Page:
No culinary safari through the wilds of Brooklyn would be complete without stops at all the recently gentrified watering holes, like Franny’s, on Flatbush Avenue, iCi, in Fort Greene, and Applewood, in Park Slope. But lately, the local chowhounds have been congregating on the empty sidewalks of Van Brunt Street, in Red Hook. After you’ve enjoyed a serving of the wine-braised short ribs (with smoked bacon and orange zest) at the great neighborhood bistro 360, you can stroll down the block to the eclectic mom-and-pop fusion establishment (he’s American, she’s Korean-American) called The Good Fork. The beamy little room is covered with wood molding, like the cabin of a ship’s, and in clement weather, the rickety garden out back is strung with lights and you can dine under the stars on bowls of slow-braised pork stew (with creamy polenta), crunchy-bottomed pork-and-chive pot stickers, and a superior marinated skirt steak served, Korean style, with an egg on top.
Williamsburg is being steadily overrun by all kinds of new dining establishments, but the serious-minded swells in the neighborhood seem to be congregating at Dressler, where the beautifully appointed room is worthy of any new restaurant in Manhattan, and the prices are, too. The proprietors have imported the famous hamburger from their nearby dining bar, DuMont, and laid on fancy-pants dishes like grilled rib eye, and shreds of smoked sturgeon piled with creme fraiche on a crunchy potato galette. But the real draw is the space. The softly lit room is adorned with intricate lattice trimmings that look like paper cutouts and make the whole place glow in the evenings, in a very decorative, un-Brooklynlike way.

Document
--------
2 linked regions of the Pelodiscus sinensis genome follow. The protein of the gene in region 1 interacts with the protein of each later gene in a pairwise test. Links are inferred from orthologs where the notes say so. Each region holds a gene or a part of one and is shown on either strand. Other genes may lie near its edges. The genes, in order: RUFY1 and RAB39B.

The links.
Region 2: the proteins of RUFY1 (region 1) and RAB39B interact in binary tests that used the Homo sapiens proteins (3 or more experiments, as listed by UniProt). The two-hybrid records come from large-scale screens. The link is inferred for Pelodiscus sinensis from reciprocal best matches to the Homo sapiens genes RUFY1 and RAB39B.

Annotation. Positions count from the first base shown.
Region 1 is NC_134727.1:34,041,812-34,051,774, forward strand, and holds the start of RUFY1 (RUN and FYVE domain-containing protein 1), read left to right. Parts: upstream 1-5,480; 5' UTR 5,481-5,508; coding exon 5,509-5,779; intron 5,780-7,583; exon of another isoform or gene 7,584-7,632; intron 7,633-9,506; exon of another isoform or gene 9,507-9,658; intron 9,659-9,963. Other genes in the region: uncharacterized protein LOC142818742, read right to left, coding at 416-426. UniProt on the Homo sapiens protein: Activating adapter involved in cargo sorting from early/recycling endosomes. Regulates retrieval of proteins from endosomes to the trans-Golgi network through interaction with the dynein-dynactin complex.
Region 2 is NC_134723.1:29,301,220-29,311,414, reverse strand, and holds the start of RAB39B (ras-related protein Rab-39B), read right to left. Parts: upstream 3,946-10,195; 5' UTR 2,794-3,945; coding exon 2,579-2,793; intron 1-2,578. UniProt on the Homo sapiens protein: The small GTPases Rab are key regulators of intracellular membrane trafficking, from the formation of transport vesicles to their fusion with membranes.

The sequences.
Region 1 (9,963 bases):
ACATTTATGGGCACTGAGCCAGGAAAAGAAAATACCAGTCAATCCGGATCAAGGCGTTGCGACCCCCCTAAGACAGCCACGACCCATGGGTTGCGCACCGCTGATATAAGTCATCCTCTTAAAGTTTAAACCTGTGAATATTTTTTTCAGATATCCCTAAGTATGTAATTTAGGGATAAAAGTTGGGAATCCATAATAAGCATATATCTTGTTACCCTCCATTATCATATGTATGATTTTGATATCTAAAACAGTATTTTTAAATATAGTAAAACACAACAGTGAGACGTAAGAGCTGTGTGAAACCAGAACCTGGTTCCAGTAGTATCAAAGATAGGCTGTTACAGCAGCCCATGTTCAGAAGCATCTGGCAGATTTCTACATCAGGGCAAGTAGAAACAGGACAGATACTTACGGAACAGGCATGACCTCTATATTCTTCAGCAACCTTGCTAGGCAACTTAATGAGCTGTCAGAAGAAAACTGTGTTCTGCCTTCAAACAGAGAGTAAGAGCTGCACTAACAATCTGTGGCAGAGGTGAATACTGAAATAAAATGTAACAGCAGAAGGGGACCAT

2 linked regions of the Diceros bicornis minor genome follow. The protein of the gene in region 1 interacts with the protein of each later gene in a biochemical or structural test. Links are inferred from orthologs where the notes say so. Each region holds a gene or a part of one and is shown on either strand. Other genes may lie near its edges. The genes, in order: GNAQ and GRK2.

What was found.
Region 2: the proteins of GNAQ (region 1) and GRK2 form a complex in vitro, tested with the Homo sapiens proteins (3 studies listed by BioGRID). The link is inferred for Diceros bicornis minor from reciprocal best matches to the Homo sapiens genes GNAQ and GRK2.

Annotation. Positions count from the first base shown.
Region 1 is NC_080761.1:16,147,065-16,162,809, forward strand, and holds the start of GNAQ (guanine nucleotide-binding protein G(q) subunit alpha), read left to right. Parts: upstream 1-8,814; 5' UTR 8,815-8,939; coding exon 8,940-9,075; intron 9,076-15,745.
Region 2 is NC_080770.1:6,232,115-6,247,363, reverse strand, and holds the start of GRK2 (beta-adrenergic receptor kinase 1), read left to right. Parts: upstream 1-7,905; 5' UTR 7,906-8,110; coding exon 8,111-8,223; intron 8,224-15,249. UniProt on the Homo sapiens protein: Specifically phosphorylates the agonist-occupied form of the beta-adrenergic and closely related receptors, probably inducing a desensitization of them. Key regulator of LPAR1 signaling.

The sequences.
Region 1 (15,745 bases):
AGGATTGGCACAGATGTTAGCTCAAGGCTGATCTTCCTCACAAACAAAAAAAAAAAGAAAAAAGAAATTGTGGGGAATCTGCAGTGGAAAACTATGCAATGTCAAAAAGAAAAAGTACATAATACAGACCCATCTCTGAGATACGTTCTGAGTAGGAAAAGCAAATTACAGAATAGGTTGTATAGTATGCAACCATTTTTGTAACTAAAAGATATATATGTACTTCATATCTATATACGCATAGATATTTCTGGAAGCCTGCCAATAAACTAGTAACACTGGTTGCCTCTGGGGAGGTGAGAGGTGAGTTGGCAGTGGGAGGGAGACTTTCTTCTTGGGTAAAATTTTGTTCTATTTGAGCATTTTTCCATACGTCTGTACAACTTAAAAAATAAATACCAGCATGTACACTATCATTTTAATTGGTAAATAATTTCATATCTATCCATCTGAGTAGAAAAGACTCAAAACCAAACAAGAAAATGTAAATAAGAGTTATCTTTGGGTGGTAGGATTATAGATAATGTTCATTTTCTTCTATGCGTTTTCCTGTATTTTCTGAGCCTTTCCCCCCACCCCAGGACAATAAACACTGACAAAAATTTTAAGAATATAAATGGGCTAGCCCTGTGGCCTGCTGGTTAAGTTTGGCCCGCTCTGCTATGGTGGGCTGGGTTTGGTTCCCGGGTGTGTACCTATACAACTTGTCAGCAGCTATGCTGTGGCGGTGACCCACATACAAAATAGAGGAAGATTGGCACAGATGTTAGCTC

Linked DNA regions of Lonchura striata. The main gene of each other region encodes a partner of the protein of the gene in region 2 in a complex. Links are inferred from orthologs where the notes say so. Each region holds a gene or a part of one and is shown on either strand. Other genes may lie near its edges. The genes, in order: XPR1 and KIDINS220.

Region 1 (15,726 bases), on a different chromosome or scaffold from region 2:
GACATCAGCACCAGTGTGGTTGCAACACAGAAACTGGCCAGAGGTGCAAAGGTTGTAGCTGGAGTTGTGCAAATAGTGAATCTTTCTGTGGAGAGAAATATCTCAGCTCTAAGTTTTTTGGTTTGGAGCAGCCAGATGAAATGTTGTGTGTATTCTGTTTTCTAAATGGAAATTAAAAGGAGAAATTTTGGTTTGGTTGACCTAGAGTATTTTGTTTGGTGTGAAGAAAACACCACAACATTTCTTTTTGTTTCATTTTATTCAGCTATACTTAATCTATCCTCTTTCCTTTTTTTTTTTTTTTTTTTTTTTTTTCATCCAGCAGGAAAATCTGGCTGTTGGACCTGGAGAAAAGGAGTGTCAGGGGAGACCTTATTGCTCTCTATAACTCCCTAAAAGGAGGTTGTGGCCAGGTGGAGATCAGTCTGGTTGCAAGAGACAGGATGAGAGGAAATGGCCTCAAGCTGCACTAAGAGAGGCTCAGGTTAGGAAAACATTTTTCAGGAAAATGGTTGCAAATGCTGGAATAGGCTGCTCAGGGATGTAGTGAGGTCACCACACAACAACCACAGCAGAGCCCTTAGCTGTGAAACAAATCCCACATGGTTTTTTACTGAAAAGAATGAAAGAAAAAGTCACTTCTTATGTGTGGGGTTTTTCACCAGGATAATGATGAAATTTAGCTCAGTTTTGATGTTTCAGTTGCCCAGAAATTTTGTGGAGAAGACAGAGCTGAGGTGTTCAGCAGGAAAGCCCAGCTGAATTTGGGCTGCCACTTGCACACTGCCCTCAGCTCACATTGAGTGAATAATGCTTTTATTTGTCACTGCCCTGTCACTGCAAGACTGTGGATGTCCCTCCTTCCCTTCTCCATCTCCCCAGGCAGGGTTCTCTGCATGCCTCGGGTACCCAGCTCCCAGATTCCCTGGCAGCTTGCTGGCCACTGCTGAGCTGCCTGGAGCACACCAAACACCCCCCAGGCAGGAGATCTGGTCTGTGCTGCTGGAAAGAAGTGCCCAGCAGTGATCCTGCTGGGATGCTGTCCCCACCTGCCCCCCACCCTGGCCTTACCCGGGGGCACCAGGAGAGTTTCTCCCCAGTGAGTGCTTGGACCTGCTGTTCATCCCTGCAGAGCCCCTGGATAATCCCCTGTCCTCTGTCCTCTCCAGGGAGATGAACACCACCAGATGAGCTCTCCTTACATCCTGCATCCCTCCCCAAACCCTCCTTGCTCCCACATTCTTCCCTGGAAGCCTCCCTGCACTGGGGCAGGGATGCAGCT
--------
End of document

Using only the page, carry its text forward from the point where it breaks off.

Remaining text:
The Farm on Adderley, which opened not long ago amid the clutter of 99-cent stores and bodegas on Cortelyou Road in far off Ditmas Park, is where my pioneering Brooklynite friends go to experience the joys of Haute Barnyard cooking. But the rest of the borough’s high-foodie aesthetes are clamoring for a table at Porchetta, on Smith Street, where the ambitious young chef Jason Neroni recently arrived to take over the kitchen. Neroni, who trained under Alain Ducasse, has a gift for imbuing old-fashioned Italian cooking with a kind of cutting-edge, Manhattan flourish. On one evening I dropped in, the tiny, harried kitchen was turning out bowls of deconstructed ravioli (filled with butter-cooked market mushrooms, shavings of Parmesan, and a single gently poached egg), chewy bricks of braised pork belly candied with dates and prunes, and a gourmet preparation of short ribs (sprinkled with sugared black olives and a mustard-greens-and-Gorgonzola fondue) that tasted as fine as any short-rib equivalent across the river, but, at $17, cost half as much.